Pacific Northwest

Looking Ahead at Environmental Markets for Farms

Pacific-Northwest-Drop.jpgTwenty leaders from Northwest nonprofits met on the Hood Canal at a workshop we sponsored on environmental markets in mid-June. The workshop was very successful at building a common strategy for coordinating work on market development. Moving forward, small groups will continue to meet on market opportunities in the 2012 Farm Bill; transferable tools for credit valuation; and engagement of Washington regulators in market approval. As we continue to work on farmer-friendly approaches to environmental markets, this collaboration will help us move markets forward in the Northwest.


Calling on Congress to Preserve Conservation Funding

capitol-drop.jpgIn the past month, many of you have shared with us why conservation matters. It is a point that has been missed by the House as they disproportionately cut funding to conservation programs in their 2012 budget proposal. On June 28,  thousands of citizens reached out to the Senate and collectively voiced their concerns that funding for conservation programs is necessary to ensure a healthy future for us all. But the work is far from over. Stay tuned through updates on the Farmland Report blog  and consider visiting your Senators in their home offices during the August recess. 

Can Individual Citizens Help to Protect Farmland?

waupaca-2.jpgEach and every day, individuals take action and share in our vision of saving the land that sustains us. From joining the local planning board to calling on state and national elected officials to making conscientious shopping choices, efforts to protect farmland add up to make a broader impact. The positive results of working toward the common goal of healthy farm and ranch land were recently seen in Wisconsin where a public outcry kept the governor from passing his proposed elimination of farmland protection programs in the state.

State-By-State Leaders Announced in America’s Favorite Farmers MarketsTM Contest

AFFM-Drop.jpgWill your market make it to the top of the list in the America’s Favorite Farmers Markets TM contest? From now until the end of the contest, you can see real-time updates of state-by-state leaders. At the end of the contest, the top farmers market in every state will receive a package of special bumper stickers from Websticker.com to promote their market. The contest continues through August 31 so there is still plenty of time to vote and support your favorite market.

Supply and Demand in the Local Food Chain

Julia-Drop.jpgConsumer interest in local food is on the rise, bringing along with it the opportunity to grow local farm economies. However, in many parts of the country, farmers who sell directly to consumers are facing various challenges in order to meet the increasing demand. Looking at recent studies, our Managing Director for Farmland and Communities, Julia Freedgood, explains how farmer-to-consumer sales—one of the fastest growing sectors of the food economy—may hold the key to keeping farmland in farming.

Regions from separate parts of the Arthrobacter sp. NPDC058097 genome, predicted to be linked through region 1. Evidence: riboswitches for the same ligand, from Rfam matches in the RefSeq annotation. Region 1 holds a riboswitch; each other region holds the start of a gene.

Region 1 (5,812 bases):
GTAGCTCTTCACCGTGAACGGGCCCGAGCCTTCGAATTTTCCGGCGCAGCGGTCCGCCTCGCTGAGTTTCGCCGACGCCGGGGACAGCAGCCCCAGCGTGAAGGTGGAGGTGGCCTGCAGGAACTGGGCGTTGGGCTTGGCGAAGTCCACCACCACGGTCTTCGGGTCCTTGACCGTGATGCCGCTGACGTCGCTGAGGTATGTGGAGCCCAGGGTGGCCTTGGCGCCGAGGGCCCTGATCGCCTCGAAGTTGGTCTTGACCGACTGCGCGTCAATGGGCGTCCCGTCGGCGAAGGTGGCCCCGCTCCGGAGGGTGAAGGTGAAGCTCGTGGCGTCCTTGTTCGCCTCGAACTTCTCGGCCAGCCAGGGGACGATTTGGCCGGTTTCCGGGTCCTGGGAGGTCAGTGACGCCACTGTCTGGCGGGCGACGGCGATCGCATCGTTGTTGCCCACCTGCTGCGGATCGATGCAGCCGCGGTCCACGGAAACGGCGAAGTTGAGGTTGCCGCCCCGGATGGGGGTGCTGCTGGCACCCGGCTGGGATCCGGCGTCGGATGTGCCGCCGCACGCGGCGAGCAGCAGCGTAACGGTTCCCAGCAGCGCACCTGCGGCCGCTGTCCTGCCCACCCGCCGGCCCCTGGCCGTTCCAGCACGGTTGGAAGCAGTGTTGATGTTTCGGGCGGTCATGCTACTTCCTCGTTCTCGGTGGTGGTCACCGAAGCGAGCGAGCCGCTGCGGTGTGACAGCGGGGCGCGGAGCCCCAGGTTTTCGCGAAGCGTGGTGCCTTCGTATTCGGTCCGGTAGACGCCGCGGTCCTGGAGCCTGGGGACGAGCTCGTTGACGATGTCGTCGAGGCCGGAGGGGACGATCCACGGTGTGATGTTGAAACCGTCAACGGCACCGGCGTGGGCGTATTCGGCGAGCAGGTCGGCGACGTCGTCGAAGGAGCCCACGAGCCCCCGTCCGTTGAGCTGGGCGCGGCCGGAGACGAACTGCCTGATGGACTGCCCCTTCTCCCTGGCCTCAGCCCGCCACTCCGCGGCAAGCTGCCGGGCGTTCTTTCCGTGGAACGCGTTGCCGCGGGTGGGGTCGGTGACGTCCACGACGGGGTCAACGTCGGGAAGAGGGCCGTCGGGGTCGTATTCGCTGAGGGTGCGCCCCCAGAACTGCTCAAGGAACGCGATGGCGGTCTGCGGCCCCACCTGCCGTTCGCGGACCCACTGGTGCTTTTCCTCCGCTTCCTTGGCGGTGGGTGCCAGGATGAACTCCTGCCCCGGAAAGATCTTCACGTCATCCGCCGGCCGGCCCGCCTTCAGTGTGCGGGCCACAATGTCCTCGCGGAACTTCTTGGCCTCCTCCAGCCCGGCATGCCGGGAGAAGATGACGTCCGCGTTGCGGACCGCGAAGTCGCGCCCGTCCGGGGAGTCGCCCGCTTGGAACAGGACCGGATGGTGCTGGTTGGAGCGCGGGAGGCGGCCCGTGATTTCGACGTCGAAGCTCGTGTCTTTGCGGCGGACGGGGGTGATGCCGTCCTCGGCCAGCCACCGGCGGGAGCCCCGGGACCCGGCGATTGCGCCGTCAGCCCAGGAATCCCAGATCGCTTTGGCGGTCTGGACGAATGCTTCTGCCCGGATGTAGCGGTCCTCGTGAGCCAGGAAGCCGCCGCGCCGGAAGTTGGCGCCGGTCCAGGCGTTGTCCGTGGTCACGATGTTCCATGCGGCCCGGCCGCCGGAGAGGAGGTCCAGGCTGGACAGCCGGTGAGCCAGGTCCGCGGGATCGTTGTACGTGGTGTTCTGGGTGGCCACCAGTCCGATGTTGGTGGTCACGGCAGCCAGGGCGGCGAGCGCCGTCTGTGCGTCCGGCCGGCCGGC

Minnesota Governor Mark Dayton declared July 16th as Sustainable Agriculture Day in the state to highlight farming practices that are environmentally friendly, economically viable and socially sustainable.

With the passing of House Bill 168 in North Carolina, land used for “bona fide farming purposes,” as defined by the state law, is now protected from cities, townships, and villages spreading out and developing on the agricultural land.

The recently released 2009-2010 Buy Local, Buy Wisconsin Impact Report highlights an increased awareness in local products and the increased use of local agricultural goods in restaurants and stores.

A Connecticut town planner who helped protect local farmland; dedicated annual funding to farmland preservation; implemented cluster zoning regulations and agricultural buffers for new subdivisions; enacted a right-to-farm ordinance; and initiated a thriving farmers market has been awarded the title of 2011 Outstanding Small Town and Rural Planner by the American Planning Association.

In Erie County, New York, we are helping with the update to the farmland protection plan. Unique in this most recent planning process is the inclusion of the city of Buffalo in discussions surrounding opportunities for new farms and markets.
In Illinoisgrocery stores only carry about 0.2 percent of the food that is grown in-state. Local Food Farms and Jobs, a task force based in the capital of Springfield, is trying to increase the amount of food produced and consumed in-state to 20 percent by 2020. 

The Farm & Food Leadership Conference will be held September 12 to 13 in San Antonio, Texas, and will focus on creating a better understanding of where our food comes from.

Launched in 2010, the Massachusetts Department of Agricultural Resources now has 20 farms certified in the Commonwealth Quality seal program, signifying that they are high-quality products produced and processed in the state.

A pair of celebrity chefs from South Carolina, the Lee Brothers, has teamed up with the state’s department of agriculture in a contest to win a locally sourced meal cooked up by the duo. 

The California Roundtable on Water and Food Supply has released recommendations on the environment, including water needs on farms. The recommendations cover ways to increase knowledge of water maintenance and improve support for farmers and ranchers.

The North Dakota Department of Agriculture released a guidebook of food grown and produced in the state.

The Grassland Reserve Program, a farm bill initiative aimed at protecting water resources and expanding wildlife habitat, was the topic of a recent informational webinar co-hosted by the Farmland Information Center and the Partnership of Rangeland Trusts.